A prompt from Writer’s Digest.
I’ve come to romanticize the idea of writing by hand. I imagine avid journal writers sitting in cafes filling the pages of their leather-bound notebooks with momentous thoughts. They use fancy expensive pens, and their handwriting is, of course, a sight to behold.
I want to be like these people, so I buy Moleskine notebooks and fill them with my deep thoughts and not-so-deep doodles. However, I don’t journal regularly, so I feel like I’m not doing it right. You hear about those people who have stacks and stacks of journals chronicling their lives from 2nd grade until their time in the retirement home. Having that kind of record of your life would be nice.
This post is about handwriting and the fact that I don’t like the way mine looks. When I’m writing quickly things get messy. The only way for me to write neatly is to slow down and practice mindfulness. Even my legible writing is not pleasing to my eye. I envy those art journalers who include nice looking handwritten words with their drawn and painted images. I’ve really been digging the work of Teesha Moore. She creates journals that include collage, handwritten text, and drawings. I thought about buying one of her journals, but the one she had for sale on Etsy was out of my price range at $1,400.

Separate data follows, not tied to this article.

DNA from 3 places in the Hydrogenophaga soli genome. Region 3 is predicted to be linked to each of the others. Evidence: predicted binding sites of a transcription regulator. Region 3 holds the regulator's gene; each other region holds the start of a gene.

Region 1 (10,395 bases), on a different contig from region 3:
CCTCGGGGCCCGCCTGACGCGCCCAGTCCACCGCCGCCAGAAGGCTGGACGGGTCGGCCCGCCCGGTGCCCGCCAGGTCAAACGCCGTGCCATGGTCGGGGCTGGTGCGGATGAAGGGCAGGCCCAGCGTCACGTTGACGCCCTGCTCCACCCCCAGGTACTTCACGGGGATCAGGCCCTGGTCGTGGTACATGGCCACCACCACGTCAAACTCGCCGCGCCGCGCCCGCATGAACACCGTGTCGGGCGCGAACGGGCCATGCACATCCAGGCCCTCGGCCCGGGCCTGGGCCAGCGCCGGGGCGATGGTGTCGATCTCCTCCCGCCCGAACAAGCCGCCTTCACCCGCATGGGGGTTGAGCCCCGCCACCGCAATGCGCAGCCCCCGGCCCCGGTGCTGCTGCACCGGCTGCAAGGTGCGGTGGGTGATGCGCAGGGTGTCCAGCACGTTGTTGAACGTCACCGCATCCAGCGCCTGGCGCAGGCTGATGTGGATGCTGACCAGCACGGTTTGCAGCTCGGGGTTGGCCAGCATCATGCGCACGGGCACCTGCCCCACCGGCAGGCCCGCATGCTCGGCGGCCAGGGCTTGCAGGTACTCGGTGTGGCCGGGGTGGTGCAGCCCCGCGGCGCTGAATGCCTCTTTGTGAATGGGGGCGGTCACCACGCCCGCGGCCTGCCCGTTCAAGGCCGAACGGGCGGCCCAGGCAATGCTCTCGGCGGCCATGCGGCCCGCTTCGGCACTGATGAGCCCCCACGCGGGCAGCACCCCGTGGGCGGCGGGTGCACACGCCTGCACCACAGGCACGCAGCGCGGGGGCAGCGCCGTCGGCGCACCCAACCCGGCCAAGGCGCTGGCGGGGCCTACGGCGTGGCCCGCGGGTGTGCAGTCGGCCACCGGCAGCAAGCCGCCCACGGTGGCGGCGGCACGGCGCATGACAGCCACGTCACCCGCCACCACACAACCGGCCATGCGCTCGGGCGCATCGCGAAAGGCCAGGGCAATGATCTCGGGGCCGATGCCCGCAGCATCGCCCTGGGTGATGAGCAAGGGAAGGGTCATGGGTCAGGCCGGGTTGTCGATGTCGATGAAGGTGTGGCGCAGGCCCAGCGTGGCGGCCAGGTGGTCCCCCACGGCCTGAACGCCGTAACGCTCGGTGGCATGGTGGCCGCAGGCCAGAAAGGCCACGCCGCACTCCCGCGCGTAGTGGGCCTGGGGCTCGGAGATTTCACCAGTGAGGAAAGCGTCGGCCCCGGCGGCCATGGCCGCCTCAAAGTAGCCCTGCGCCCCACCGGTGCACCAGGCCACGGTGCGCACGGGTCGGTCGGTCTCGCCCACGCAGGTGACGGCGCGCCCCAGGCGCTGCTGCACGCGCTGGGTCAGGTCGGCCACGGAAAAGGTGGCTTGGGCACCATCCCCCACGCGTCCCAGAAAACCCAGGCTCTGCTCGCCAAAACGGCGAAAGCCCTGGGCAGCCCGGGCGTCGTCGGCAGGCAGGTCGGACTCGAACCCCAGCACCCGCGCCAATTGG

I have been making an effort to improve my handwriting. My lowercase d and a are looking better, and I’m trying not to let the tail of my f and the top of my t get too curvy. I’ve considered practicing handwriting by copying poems. My writing would improve, I would learn some poems, and I might get the bug to write poetry. I used to write poems regularly, but I stopped for some reason.